Sooner or later, someone had to take a chance on Ricky Ledo (scouting report).
The guard from Providence just has too much talent. Ledo can create his own shot through a tricky handle and quick step-back, has the athleticism to finish inside and boasts the confidence of a veteran. And while those qualities would usually land a player of his caliber in the first round, Ledo had to wait until the No. 43 overall pick to hear his name called in the 2013 NBA Draft.
Still, it's not bad for someone who never suited up in college.
"Several teams believe he is THE sleeper in this draft," ESPN's Chad Ford wrote in the run-up to Thursday's draft. "A lethal scorer who would've been a lock for the lottery had he been eligible to play this year."
Ledo's winding road to the NBA isn't complete just yet -- he'll have to earn a guaranteed contract from the Dallas Mavericks in training camp as a second-round pick. But for the four-star recruit who came to Providence after bouncing around four high schools, all Ledo ever wanted was a chance.
Ledo emerged from high school ranked No. 21 in the country in ESPN's class of 2012. As a Providence native, Ledo seemed destined for success with the Friars. But with as much potential as Ledo had, Friars coach Ed Cooley knew his star recruit was also loaded with problems.
An anonymous prep coach once called Ledo "the single worst human being I'd ever been associated with on a basketball court" and worse, said he was a "program killer."
It doesn't matter how talented a player is -- if a coach says that about him, that's more than just a small red flag. "Program killer" implies the player is not only putting his own game at risk, but can also hurt the team as a whole.
To be fair, we didn't see much of him in Providence, so it's hard to judge his impact on the program. Ledo was declared academically ineligible before the season started and sat the entire year. So now Friars fans are left wondering what could have been. Providence went 19-15 and advanced to the NIT Quarterfinals, but lost seven games by five points or fewer. Someone like Ledo could have made a world of difference.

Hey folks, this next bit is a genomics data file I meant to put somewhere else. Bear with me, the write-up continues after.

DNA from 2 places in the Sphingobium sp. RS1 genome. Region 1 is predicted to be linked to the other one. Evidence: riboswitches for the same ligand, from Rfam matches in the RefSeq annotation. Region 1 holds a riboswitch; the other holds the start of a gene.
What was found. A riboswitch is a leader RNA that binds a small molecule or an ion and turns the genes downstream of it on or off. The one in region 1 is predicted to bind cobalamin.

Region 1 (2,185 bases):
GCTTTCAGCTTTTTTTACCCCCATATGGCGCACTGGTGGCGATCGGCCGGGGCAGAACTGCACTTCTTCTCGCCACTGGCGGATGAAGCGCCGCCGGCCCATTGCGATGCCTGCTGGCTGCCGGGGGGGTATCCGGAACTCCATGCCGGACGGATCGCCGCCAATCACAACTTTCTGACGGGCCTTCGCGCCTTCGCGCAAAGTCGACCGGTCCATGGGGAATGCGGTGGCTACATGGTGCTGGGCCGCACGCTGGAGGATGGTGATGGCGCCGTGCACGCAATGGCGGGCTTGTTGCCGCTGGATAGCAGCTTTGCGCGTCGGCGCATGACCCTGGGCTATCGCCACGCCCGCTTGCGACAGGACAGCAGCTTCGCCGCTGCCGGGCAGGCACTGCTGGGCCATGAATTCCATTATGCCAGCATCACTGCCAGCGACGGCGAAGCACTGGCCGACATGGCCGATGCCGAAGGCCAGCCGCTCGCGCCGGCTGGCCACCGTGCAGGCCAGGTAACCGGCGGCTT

One anonymous scout from the Eastern Conference told the Providence Journal that the freshman is a "riddle wrapped in an enigma," but added that if Ledo has played in college, he could have been a much higher pick.
So how will a talented shooting guard with character issues fit with the Mavericks? For an organization facing so much potential turnover heading into free agency, an open situation seems to suit Ledo best. The Mavericks desperately need some youth on the wings with Vince Carter and Shawn Marion nearing the ends of their illustrious careers. If Ledo shows he can buy into Rick Carlisle's system while displaying the talent that made him such a coveted recruit, it might be hard for Dallas to keep him off the floor.
Ledo won't need to look far for inspiration. A year ago, the Mavericks selected Jae Crowder in the second round of the draft. While Crowder went through the growing pains most rookies experience, he still played in 78 games and logged 17 minutes per night.
If all Ricky Ledo ever wanted was a chance, he'll have one now in Dallas.